Will it happen? I don't know. I'm not optimistic, but I'll give him a chance ...


bonus post: Siloam Mission gave me soup

I have given money to Siloam Mission because I am fortunate to have more than I need to get by. Imagine my surprise this afternoon to discover that Siloam Mission sent me soup!

It was a little foil packet of soup along with a letter asking me to sign the packet and mail it back along with a donation so they can feed it to their patrons. This is a silly idea. If you just bought the soup in bulk instead of individual foil packets, you could save enough money to buy a bunch of food right there. Plus, I looked at the ingredients and found this as the top three: maltodextrin, salt and flavor. High in sodium, low in energy and vitamins. This is not good food for a starving person.

Plus, I hate gimmicks, so I refuse to play their little "game" this time. I am sipping on the soup as I write this post, and I am disappointed but not surprised to inform you that it tastes like tin.

3 comments:

Mr. Nobody said...

He may not need do anything to win the next election. But, if he did a few things you mentioned, he would put Hugh in the backseat.

As far as being pro-bidness....you can rest assured, the last 6 years of NDP spending lined a few if not all "PC" bidness.

I would have to say, without the rampant government spending, there would be almost no construction in the City.

Hugh's got a big problem. The scandals are ignored, business got fat and is well fed. Unions are strong and happy with government imposed increases. Majority of public has no taste for change. There is no outrage regardless of Chomiak the WhRA, H1N1.....all is good in the mighty dingy called Manitobah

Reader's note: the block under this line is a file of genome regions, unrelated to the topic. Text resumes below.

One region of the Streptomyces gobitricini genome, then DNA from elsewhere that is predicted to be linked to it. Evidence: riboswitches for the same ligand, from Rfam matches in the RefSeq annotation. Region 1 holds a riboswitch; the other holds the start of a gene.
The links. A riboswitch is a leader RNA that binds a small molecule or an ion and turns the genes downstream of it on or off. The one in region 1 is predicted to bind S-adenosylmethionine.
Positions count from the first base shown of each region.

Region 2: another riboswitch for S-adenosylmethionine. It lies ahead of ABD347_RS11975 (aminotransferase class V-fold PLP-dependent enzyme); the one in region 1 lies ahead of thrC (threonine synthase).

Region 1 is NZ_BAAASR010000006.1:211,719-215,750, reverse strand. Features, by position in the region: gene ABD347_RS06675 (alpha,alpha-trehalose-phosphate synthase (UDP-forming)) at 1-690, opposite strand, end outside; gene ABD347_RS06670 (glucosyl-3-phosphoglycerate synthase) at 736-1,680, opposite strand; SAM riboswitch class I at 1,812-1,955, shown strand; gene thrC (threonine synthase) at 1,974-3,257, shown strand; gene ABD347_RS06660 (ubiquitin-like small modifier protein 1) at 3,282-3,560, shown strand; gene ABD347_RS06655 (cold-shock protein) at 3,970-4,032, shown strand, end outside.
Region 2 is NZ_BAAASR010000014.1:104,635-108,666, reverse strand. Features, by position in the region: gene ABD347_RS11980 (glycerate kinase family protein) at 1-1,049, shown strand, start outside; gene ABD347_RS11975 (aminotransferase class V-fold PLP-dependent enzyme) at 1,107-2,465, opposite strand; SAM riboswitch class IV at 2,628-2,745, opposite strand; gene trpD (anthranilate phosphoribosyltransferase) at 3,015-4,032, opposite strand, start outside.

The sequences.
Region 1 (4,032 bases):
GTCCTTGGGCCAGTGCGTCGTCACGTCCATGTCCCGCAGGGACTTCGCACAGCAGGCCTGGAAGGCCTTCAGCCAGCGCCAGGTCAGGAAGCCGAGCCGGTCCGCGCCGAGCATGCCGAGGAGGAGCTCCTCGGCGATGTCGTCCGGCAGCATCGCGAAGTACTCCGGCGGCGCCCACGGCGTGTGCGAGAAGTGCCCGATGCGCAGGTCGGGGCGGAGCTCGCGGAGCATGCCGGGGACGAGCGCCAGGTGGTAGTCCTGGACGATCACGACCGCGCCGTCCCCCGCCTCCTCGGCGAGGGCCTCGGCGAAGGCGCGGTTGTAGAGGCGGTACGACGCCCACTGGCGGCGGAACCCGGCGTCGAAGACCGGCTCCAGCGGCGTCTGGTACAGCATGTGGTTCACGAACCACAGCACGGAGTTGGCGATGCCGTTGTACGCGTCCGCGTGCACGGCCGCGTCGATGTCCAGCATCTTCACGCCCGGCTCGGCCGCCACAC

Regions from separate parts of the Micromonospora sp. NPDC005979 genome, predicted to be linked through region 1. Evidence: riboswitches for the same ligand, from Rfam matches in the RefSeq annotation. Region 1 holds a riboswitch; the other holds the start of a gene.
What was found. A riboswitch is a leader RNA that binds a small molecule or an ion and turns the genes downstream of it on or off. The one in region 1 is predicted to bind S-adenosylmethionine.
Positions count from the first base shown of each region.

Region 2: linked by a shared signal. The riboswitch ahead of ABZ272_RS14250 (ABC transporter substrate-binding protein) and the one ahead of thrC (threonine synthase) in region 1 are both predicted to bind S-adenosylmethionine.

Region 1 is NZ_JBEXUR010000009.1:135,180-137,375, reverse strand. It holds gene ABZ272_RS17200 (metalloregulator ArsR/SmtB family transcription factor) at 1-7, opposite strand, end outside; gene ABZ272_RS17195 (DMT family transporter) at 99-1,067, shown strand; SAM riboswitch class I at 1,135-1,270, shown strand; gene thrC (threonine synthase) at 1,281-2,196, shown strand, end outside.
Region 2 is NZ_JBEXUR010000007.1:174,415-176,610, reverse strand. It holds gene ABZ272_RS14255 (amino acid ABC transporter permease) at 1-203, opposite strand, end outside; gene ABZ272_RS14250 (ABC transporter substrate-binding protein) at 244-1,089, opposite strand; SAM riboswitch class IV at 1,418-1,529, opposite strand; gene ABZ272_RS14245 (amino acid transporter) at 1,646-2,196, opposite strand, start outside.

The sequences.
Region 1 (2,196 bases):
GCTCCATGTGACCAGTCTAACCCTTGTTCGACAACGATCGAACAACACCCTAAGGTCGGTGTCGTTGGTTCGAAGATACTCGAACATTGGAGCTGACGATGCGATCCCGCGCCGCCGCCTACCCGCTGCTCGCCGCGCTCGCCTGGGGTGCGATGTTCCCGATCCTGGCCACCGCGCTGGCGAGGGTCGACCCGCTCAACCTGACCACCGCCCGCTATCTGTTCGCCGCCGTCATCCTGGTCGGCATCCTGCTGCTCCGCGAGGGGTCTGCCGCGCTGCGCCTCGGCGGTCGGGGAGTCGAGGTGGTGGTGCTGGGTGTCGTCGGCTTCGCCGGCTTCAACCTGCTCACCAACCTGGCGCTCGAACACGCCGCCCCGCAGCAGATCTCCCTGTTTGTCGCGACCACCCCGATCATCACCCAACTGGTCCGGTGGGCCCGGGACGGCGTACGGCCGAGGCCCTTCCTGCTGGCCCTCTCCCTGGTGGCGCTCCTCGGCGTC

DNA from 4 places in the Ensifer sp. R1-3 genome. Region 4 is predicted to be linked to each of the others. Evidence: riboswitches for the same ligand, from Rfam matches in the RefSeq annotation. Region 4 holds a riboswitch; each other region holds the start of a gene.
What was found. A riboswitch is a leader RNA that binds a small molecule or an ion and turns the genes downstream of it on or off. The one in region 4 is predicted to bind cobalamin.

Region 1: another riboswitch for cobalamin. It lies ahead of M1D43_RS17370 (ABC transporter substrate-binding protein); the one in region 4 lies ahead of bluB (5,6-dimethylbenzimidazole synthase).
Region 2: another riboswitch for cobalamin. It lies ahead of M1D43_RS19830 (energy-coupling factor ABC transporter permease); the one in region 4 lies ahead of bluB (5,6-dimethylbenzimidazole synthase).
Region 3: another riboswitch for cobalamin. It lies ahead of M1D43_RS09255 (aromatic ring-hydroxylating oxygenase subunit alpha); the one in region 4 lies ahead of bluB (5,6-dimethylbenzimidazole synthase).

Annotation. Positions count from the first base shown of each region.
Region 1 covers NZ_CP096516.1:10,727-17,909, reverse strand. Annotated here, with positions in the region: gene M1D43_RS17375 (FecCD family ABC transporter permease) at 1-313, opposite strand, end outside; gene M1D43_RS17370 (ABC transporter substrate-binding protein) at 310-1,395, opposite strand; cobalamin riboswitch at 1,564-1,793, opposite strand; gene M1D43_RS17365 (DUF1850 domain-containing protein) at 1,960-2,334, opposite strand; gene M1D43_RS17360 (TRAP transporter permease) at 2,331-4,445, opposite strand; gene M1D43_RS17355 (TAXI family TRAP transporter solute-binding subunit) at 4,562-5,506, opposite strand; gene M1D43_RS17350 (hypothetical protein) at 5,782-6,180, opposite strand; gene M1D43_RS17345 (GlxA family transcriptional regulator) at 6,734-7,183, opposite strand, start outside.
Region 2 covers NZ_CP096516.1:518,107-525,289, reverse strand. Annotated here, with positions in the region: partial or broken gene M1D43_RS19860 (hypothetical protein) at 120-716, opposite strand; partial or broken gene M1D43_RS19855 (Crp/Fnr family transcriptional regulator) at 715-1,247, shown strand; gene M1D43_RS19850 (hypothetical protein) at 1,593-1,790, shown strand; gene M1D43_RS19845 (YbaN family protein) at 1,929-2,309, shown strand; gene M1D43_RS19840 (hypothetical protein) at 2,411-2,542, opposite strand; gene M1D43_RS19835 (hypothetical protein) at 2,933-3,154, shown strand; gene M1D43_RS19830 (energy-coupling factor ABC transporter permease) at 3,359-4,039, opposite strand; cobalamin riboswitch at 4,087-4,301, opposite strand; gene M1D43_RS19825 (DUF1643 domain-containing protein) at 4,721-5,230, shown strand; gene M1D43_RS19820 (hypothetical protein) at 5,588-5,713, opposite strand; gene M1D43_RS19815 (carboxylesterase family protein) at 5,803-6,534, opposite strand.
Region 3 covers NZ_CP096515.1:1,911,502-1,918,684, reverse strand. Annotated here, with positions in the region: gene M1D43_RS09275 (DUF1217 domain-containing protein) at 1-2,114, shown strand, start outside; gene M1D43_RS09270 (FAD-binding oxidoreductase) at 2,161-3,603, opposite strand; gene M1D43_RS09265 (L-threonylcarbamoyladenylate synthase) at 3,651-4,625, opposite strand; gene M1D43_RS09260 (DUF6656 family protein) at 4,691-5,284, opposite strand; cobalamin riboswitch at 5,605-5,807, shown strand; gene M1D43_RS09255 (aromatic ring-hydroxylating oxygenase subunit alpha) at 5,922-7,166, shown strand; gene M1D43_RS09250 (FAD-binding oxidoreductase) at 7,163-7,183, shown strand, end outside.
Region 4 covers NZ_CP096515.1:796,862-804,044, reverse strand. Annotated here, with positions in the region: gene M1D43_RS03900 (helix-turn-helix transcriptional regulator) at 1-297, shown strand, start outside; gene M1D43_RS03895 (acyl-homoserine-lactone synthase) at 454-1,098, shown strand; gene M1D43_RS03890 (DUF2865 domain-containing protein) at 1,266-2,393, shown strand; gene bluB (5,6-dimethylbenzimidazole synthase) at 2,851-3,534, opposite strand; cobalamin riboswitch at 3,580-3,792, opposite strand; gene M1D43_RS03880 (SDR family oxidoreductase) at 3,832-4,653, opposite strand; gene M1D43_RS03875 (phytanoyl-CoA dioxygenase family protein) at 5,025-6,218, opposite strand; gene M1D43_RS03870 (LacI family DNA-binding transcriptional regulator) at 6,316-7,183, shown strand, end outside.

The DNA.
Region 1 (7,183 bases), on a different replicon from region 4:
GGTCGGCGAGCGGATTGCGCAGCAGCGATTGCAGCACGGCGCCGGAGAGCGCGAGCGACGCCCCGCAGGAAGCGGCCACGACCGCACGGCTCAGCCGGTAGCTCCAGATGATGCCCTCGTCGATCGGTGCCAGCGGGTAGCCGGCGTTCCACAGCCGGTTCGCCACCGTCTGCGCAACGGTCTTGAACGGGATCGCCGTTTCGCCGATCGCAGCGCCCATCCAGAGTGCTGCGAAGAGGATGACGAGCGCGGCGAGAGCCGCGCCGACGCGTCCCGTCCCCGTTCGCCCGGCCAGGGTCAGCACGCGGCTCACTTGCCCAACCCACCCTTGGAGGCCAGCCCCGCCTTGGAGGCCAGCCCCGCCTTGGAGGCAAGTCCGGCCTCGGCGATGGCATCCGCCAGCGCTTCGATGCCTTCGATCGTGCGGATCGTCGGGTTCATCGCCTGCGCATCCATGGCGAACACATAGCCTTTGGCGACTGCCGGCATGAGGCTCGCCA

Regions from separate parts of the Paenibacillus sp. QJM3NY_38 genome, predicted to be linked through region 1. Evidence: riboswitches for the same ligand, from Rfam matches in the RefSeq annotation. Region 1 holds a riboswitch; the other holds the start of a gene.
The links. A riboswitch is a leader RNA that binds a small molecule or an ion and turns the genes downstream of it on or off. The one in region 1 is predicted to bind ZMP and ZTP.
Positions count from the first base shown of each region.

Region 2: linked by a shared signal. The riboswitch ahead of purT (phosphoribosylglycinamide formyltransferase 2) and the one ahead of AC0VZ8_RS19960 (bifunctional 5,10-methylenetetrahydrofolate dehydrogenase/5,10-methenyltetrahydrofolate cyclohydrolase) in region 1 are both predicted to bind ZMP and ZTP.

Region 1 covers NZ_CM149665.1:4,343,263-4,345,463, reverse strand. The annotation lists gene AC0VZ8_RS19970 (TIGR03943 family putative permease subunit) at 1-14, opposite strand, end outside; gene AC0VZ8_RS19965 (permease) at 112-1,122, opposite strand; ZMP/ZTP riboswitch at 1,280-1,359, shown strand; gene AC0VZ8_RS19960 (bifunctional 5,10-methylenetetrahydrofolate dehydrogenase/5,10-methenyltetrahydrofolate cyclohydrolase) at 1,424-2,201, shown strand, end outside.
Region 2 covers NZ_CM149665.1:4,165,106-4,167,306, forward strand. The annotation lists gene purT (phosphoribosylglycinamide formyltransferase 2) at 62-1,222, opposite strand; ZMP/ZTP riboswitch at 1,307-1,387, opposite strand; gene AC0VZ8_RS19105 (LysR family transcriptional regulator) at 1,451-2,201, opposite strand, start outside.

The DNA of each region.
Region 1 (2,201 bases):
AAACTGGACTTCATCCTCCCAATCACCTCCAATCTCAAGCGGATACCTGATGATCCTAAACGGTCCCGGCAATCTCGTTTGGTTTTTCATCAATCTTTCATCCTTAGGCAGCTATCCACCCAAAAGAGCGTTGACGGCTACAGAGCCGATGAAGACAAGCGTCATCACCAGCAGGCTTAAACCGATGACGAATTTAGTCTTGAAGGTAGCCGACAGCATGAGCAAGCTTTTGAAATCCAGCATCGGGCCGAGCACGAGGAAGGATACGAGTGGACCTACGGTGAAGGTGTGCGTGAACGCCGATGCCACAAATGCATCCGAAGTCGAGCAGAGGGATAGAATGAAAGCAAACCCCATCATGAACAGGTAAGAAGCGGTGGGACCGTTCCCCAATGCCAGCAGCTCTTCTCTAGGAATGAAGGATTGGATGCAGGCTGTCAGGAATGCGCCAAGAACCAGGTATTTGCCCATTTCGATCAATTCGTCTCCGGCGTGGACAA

Seems to me, everyone likes the NDP and selinger can only make one mistake on his path to reelection, change Doer's formula.

unclebob said...

I think the possibility of developing some lasting imprint specific to Selinger as a person, different than as a party caretaker will eventually surface and I hope it does.

The fastest way to do that would be to set the tone by changing something that was previously decided and your suggestions make sense.

However, I do think that he will not be that bold until he consolidates sufficient personal power internally.

Give it about six months and if he is not seriously undertaking a move by then I will be disappointed and you can probably put the tick mark beside caretaker rather than leader.

cherenkov said...

"selinger can only make one mistake on his path to reelection, change Doer's formula." This may be true. It is the safe path anyhow, but it does leave room for the Tories to make a move. I think part of the reason that the scandals didn't stick is because of Doer's charisma. Selinger does not have that to carry him.

@ Bob ... agree .. it will take some time, but the staff here at Anybody Want A Peanut may not be able to wait 6 months. They are notoriously impatient.